I'll try to give a list of the key areas that a typical university student might study to prepare for CFD research. Perhaps someone else can give some advice on where to focus for most efficient use of your time or point out specific resources.
There's a lot of background info involved in fully understanding fluid dynamics and CFD. And, as with many advanced topics, there's always more to learn. If I had to make a list of topics to study to better understand things I would divide it into two areas: Mathematical fundamentals and Physics. In rough order of sequence for learning I would propose the following lists for these topics:
- Linear algebra
- Ordinary differential equations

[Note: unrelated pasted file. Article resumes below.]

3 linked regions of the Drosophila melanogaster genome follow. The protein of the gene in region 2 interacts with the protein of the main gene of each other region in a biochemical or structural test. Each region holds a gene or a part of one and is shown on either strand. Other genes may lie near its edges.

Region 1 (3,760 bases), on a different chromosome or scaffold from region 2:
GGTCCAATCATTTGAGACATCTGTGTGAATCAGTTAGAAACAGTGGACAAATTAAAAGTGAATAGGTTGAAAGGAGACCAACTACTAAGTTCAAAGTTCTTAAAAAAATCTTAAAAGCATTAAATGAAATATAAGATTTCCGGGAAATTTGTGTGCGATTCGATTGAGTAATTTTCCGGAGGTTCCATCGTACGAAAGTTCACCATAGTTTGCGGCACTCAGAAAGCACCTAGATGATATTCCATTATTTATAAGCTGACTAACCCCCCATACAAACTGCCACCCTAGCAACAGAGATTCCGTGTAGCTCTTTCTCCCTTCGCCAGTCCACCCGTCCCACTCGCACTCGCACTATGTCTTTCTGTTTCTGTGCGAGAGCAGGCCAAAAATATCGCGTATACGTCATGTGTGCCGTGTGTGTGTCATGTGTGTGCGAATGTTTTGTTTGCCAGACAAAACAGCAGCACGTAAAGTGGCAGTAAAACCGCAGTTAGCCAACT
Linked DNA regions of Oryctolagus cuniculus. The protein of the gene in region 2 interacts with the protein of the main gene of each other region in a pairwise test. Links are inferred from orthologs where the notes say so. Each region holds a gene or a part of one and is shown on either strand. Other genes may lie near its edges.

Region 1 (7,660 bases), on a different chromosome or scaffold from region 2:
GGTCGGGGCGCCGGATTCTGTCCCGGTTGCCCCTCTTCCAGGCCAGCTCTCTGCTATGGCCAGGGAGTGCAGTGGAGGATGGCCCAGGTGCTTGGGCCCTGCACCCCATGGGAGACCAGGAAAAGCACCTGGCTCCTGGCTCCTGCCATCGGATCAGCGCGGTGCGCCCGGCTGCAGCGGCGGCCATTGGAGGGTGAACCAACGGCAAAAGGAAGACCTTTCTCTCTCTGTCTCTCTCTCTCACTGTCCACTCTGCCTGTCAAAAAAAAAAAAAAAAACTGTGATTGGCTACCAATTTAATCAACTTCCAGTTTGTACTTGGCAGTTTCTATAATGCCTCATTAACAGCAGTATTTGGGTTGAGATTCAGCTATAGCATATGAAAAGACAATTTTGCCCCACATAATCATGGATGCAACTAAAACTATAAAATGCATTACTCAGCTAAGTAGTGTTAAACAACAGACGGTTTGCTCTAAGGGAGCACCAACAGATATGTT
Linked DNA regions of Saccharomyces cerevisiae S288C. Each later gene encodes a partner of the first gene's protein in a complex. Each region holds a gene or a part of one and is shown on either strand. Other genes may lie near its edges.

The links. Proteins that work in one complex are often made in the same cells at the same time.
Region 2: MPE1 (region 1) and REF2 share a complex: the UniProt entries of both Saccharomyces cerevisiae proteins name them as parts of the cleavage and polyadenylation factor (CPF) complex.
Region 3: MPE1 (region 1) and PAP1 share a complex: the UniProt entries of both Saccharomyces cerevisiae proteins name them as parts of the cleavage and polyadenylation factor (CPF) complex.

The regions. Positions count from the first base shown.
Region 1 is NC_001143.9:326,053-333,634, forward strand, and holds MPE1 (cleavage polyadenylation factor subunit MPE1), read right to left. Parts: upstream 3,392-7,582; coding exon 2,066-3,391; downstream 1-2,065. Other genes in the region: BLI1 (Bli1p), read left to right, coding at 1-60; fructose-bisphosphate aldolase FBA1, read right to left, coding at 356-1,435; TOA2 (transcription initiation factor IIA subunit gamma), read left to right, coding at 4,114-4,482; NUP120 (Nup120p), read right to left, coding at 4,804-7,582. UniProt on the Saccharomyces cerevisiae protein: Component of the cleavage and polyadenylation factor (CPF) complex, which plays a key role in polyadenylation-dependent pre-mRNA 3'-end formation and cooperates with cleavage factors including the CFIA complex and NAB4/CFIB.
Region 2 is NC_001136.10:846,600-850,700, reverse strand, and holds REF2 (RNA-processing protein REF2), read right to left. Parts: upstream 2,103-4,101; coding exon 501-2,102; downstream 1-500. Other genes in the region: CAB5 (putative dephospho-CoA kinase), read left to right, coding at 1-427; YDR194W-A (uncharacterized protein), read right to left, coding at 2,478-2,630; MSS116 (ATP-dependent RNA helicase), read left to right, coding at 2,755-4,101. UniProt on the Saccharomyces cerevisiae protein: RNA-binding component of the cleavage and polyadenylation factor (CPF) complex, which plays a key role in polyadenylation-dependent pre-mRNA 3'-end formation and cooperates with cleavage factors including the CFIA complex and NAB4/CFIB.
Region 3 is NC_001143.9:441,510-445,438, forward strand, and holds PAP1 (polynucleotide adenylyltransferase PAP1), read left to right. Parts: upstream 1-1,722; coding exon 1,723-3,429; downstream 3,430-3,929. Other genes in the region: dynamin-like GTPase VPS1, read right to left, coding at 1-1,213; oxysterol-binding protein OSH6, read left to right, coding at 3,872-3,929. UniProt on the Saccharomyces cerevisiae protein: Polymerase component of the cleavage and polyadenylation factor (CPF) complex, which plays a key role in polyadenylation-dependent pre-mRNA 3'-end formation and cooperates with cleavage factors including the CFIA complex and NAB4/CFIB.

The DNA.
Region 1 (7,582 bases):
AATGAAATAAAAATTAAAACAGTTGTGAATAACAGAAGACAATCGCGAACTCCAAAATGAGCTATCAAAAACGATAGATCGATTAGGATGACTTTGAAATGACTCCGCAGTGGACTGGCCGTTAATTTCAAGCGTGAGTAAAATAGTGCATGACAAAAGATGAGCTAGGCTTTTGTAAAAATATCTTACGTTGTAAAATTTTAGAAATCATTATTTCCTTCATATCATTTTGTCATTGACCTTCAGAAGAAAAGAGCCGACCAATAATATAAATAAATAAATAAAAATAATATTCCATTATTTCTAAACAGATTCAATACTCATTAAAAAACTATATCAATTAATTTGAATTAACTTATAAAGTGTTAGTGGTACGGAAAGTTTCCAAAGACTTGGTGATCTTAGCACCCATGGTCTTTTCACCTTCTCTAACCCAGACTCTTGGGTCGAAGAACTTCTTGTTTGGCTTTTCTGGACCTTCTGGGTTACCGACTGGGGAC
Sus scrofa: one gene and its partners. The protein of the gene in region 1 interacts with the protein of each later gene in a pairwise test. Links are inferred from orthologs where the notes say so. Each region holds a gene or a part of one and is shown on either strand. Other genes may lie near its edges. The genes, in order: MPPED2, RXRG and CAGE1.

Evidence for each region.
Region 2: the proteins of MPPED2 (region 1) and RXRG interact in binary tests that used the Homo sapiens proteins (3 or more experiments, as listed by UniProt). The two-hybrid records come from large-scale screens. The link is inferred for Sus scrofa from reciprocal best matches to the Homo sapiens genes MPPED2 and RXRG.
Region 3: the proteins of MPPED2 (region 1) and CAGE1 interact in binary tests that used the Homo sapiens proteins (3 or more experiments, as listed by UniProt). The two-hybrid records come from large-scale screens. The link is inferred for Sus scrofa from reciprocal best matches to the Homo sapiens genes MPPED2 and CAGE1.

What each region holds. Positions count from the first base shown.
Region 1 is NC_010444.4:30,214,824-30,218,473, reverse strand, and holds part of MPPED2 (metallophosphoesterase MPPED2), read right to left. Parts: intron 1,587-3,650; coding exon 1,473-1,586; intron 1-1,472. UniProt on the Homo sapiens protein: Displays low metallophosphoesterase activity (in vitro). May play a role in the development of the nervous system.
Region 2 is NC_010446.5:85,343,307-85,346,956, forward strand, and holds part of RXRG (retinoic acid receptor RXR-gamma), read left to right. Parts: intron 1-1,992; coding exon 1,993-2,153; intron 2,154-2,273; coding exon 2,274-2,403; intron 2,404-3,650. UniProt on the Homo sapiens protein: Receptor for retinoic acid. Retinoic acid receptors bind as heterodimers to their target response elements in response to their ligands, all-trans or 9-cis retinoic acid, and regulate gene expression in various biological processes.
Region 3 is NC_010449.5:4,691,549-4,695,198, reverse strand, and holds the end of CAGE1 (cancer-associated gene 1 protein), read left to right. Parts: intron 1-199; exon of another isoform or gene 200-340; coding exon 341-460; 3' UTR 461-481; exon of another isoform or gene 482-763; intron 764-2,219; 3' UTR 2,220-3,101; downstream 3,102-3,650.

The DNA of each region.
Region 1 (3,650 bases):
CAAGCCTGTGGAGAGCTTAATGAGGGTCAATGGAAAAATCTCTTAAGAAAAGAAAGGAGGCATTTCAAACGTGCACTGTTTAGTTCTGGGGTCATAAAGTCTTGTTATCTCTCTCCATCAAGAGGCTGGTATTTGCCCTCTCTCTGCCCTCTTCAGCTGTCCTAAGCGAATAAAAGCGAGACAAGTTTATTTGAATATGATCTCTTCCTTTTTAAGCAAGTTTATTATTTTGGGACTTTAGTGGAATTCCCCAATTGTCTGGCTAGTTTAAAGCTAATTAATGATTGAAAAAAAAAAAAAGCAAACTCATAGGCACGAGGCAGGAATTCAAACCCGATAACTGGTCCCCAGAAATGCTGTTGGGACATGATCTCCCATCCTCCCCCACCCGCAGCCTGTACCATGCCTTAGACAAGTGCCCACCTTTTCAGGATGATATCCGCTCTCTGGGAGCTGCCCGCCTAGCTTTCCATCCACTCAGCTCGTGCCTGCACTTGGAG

- Partial differential equations
- Numerical methods
- Specific CFD methods (e.g. finite difference/finite volume/finite element implementations)
- Asymptotics (maybe)
- Introductory physics
- Classical mechanics/Newtonian physics
- Transport phenomena
- Thermodynamics and/or statistical mechanics (maybe)
- Aerodynamics or other application relevant topic (e.g. ocean dynamics)
As I'm sure you know, CFD methods rely on (sometimes complex) numerical methods to solve nonlinear partial differential equations derived from physical situations. Math and physics are two subjects that build in complexity quite significantly so there is simply a lot of background material which is needed to fully understand the end processes. You could possibly skip some of these topics and still greatly improve your understanding, but I think this is a good starting list to really understand many CFD methods. In my opinion, numerical methods for scientific computing, partial differential equations, and transport phenomena are the most essential topics.